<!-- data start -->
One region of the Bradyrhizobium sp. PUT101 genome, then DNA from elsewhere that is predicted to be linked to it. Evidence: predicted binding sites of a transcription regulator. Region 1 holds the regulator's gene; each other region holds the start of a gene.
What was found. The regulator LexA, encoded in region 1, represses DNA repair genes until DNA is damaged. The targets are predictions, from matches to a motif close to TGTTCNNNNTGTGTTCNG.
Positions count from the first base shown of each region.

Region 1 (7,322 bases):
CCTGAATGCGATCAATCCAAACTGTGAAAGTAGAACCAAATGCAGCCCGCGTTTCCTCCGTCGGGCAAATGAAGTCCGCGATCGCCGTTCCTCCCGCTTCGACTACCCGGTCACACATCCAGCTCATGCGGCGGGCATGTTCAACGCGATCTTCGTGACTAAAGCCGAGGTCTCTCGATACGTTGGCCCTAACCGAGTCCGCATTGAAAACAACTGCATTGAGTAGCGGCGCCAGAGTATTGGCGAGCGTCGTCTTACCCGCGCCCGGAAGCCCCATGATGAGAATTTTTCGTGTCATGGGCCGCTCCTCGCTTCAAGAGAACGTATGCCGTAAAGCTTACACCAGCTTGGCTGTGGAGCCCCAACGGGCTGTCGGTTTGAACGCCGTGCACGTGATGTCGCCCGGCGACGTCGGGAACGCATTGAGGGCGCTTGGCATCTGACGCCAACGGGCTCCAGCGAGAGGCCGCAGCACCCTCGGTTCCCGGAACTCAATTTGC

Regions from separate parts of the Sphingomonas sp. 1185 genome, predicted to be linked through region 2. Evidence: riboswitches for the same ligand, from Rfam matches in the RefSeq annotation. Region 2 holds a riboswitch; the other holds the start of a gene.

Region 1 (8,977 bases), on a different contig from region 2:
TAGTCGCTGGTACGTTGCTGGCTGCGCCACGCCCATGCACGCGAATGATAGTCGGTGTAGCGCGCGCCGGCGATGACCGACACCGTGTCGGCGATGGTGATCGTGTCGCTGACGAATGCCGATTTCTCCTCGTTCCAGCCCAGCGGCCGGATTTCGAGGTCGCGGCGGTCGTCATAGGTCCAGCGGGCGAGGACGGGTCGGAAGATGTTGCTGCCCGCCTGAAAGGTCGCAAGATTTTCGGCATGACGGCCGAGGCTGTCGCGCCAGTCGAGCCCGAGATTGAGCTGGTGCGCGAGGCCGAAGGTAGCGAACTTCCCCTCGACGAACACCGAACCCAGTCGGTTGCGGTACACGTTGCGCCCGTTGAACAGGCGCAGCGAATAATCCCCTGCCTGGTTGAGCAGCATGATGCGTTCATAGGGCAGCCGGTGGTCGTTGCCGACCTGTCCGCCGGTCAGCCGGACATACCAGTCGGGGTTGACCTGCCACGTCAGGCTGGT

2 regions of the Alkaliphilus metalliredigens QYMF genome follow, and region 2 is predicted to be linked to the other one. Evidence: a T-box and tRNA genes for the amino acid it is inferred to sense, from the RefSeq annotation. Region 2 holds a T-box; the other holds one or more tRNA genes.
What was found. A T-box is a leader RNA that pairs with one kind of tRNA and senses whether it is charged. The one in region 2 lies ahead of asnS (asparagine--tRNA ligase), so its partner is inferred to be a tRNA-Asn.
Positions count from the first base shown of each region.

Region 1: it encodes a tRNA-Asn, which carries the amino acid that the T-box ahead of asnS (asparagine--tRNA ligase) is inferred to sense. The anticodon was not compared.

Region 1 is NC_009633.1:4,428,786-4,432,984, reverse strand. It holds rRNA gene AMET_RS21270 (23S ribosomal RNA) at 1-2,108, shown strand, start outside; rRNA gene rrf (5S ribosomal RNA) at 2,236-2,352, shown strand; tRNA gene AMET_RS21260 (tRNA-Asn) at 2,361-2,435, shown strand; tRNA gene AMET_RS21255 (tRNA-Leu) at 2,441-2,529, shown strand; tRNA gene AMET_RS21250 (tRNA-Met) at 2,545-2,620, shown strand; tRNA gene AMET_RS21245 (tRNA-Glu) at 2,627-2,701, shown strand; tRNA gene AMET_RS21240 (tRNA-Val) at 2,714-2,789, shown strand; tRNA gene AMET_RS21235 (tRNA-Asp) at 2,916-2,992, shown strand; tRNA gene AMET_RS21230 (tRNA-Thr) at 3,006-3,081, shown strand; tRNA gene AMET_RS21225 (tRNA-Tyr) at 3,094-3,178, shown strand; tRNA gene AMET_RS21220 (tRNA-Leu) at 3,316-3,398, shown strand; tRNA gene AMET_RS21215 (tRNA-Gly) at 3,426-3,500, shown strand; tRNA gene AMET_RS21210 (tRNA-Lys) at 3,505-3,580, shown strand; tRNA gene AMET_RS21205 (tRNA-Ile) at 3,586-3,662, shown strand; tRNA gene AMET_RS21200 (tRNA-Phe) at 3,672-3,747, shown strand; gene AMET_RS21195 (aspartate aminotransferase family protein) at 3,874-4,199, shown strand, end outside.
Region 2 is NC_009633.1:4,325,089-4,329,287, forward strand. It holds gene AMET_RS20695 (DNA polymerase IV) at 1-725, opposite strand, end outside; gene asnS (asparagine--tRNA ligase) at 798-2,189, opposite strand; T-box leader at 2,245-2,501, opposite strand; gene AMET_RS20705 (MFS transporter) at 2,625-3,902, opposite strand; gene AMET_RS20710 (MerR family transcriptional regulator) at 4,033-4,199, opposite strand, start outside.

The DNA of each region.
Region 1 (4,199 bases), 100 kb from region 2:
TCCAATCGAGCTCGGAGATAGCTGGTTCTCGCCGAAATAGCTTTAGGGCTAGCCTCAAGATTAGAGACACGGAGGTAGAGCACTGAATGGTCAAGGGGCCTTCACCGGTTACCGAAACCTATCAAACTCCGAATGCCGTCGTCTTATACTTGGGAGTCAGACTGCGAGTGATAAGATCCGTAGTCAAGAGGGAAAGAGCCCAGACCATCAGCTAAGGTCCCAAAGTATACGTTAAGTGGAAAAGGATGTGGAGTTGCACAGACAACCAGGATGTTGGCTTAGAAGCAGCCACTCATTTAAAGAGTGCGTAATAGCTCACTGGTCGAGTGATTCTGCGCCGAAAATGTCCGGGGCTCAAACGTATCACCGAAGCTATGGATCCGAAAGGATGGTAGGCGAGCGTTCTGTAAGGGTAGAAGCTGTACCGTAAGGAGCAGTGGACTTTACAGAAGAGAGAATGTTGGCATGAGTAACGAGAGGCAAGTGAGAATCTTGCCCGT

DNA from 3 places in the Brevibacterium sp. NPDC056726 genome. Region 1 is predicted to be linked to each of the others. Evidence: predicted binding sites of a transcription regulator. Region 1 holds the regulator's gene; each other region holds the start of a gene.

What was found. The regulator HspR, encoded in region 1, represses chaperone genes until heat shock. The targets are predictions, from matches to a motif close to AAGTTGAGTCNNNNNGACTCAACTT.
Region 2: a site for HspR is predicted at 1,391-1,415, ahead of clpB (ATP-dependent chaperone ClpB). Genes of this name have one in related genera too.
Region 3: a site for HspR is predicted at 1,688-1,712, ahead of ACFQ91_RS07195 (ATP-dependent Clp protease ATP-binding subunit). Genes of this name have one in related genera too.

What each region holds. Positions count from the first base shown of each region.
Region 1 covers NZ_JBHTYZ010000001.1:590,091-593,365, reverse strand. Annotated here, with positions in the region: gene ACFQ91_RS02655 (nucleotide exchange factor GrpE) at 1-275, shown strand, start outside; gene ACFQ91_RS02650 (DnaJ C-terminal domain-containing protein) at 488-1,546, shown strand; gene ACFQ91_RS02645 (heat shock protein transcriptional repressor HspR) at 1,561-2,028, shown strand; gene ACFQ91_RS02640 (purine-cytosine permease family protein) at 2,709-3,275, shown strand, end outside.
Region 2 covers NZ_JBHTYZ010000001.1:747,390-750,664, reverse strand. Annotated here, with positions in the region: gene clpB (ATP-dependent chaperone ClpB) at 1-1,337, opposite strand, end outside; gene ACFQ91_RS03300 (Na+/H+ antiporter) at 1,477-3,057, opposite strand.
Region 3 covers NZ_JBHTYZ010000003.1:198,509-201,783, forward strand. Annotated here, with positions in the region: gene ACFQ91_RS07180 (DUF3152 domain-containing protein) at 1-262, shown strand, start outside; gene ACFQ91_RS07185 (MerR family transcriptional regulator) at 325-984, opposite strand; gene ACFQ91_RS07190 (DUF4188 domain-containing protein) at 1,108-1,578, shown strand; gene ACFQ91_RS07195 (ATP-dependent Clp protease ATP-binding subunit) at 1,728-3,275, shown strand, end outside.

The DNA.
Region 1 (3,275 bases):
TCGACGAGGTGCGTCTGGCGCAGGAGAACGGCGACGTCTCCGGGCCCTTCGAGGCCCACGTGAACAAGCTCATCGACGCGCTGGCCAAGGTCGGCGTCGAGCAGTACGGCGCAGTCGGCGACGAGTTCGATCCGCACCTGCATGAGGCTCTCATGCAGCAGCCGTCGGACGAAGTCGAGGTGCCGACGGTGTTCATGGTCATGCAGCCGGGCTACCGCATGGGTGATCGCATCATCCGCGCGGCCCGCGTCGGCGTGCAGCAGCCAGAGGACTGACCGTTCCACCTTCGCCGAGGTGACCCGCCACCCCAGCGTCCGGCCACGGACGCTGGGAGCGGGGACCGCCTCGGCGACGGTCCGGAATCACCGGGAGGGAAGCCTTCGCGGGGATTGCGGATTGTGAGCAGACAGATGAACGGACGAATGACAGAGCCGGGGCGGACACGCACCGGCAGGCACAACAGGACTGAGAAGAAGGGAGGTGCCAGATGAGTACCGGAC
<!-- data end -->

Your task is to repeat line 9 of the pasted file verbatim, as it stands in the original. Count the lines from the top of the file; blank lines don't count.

2 regions of the Alkaliphilus metalliredigens QYMF genome follow, and region 2 is predicted to be linked to the other one. Evidence: a T-box and tRNA genes for the amino acid it is inferred to sense, from the RefSeq annotation. Region 2 holds a T-box; the other holds one or more tRNA genes.